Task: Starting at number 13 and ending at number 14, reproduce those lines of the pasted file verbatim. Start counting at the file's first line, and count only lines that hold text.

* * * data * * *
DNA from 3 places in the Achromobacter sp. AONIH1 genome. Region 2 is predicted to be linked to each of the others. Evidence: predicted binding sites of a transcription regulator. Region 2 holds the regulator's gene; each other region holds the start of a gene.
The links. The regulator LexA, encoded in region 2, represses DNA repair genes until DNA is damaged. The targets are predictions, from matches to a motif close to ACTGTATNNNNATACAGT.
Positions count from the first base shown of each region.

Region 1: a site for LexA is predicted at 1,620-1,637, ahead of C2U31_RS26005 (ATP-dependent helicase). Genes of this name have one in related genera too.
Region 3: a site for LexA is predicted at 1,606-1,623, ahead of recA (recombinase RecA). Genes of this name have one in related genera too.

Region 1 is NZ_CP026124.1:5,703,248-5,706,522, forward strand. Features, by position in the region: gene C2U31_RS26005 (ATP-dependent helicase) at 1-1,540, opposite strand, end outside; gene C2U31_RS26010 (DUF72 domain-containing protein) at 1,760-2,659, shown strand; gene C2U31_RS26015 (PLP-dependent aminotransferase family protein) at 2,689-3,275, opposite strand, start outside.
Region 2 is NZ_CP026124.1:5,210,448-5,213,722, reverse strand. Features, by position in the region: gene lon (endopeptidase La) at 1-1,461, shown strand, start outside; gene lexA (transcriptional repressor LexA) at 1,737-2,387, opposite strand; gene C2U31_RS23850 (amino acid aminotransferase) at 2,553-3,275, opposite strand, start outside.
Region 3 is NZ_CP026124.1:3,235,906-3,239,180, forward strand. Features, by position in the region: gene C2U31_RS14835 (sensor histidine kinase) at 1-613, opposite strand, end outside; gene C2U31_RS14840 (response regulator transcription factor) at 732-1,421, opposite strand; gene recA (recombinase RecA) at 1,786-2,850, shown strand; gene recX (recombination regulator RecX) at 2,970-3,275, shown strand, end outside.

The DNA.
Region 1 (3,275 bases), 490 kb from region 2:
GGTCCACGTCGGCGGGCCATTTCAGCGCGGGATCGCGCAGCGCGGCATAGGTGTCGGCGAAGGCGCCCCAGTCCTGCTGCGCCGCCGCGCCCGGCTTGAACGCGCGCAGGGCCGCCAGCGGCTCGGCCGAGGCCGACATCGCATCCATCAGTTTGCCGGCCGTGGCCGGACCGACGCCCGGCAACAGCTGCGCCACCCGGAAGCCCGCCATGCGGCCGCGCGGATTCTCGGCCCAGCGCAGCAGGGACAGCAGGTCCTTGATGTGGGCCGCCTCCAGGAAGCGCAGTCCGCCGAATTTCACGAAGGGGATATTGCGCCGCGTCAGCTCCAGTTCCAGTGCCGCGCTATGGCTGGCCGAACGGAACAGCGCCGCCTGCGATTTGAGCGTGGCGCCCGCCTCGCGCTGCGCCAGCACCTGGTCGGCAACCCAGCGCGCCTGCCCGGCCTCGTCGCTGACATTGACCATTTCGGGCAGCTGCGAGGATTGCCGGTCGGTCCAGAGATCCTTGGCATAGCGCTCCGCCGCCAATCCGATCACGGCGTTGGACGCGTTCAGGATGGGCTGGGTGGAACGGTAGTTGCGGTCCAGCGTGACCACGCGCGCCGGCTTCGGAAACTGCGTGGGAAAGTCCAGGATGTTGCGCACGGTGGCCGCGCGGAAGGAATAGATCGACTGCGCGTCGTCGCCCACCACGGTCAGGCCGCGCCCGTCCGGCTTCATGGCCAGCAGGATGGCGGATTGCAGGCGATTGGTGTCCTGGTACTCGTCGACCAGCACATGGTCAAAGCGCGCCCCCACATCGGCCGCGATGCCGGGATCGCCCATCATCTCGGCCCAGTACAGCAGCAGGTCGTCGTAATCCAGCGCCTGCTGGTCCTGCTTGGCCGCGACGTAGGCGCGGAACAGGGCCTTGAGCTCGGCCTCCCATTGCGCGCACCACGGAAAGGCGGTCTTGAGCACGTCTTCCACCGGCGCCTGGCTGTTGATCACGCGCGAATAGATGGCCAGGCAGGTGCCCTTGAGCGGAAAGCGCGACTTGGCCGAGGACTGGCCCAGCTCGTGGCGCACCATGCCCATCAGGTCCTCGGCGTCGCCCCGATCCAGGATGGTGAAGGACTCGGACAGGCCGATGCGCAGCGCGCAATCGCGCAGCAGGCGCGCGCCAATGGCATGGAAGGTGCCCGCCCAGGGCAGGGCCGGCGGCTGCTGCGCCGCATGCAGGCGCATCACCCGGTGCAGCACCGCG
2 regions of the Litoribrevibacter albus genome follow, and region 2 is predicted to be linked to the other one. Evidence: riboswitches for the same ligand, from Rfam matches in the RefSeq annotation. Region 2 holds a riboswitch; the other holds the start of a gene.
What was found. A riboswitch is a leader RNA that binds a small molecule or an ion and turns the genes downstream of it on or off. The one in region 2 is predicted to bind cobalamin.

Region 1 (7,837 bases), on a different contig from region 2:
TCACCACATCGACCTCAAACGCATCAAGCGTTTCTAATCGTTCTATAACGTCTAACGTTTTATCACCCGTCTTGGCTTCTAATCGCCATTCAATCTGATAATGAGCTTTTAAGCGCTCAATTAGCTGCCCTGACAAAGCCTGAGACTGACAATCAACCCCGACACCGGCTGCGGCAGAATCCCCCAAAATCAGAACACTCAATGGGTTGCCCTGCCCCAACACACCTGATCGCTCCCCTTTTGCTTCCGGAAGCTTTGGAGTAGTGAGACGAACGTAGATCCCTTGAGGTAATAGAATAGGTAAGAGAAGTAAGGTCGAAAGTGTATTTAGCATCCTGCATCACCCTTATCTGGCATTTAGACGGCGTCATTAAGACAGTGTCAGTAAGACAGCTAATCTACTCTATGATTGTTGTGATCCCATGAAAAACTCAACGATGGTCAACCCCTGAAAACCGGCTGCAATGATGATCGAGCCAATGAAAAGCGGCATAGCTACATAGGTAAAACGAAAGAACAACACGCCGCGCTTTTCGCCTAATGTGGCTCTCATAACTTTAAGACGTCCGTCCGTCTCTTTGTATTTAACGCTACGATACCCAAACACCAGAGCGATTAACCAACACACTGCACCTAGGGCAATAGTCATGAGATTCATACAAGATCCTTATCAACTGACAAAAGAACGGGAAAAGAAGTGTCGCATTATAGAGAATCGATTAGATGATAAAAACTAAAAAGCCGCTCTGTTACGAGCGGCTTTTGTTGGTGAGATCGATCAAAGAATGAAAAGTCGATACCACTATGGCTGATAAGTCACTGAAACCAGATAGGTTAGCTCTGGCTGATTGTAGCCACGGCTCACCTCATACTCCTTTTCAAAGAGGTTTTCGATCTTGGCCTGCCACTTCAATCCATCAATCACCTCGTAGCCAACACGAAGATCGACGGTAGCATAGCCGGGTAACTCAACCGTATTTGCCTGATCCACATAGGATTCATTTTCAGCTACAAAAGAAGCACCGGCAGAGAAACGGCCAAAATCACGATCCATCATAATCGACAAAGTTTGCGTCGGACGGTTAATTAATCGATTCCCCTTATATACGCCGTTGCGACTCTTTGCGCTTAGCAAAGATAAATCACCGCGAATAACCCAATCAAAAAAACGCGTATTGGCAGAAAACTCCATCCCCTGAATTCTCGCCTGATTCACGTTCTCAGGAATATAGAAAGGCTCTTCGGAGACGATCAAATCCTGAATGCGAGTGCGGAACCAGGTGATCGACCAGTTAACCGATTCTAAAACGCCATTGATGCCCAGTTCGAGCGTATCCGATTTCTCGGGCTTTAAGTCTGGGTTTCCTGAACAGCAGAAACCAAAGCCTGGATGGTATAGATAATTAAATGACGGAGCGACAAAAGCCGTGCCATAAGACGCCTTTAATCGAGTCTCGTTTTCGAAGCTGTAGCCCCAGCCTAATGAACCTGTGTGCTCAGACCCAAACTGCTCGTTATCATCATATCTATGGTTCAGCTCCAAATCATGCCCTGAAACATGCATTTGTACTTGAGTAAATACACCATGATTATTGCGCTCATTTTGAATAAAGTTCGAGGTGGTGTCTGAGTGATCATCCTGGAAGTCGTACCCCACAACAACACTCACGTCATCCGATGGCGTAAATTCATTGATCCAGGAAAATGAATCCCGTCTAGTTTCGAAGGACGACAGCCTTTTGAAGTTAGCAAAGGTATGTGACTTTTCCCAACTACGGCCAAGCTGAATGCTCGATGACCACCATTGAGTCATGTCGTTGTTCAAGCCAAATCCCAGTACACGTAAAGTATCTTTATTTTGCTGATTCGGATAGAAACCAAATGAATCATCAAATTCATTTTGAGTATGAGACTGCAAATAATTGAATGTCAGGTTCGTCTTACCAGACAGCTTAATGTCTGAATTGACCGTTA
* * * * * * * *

What was found. A riboswitch is a leader RNA that binds a small molecule or an ion and turns the genes downstream of it on or off. The one in region 2 is predicted to bind cobalamin.

Region 1 (7,837 bases), on a different contig from region 2: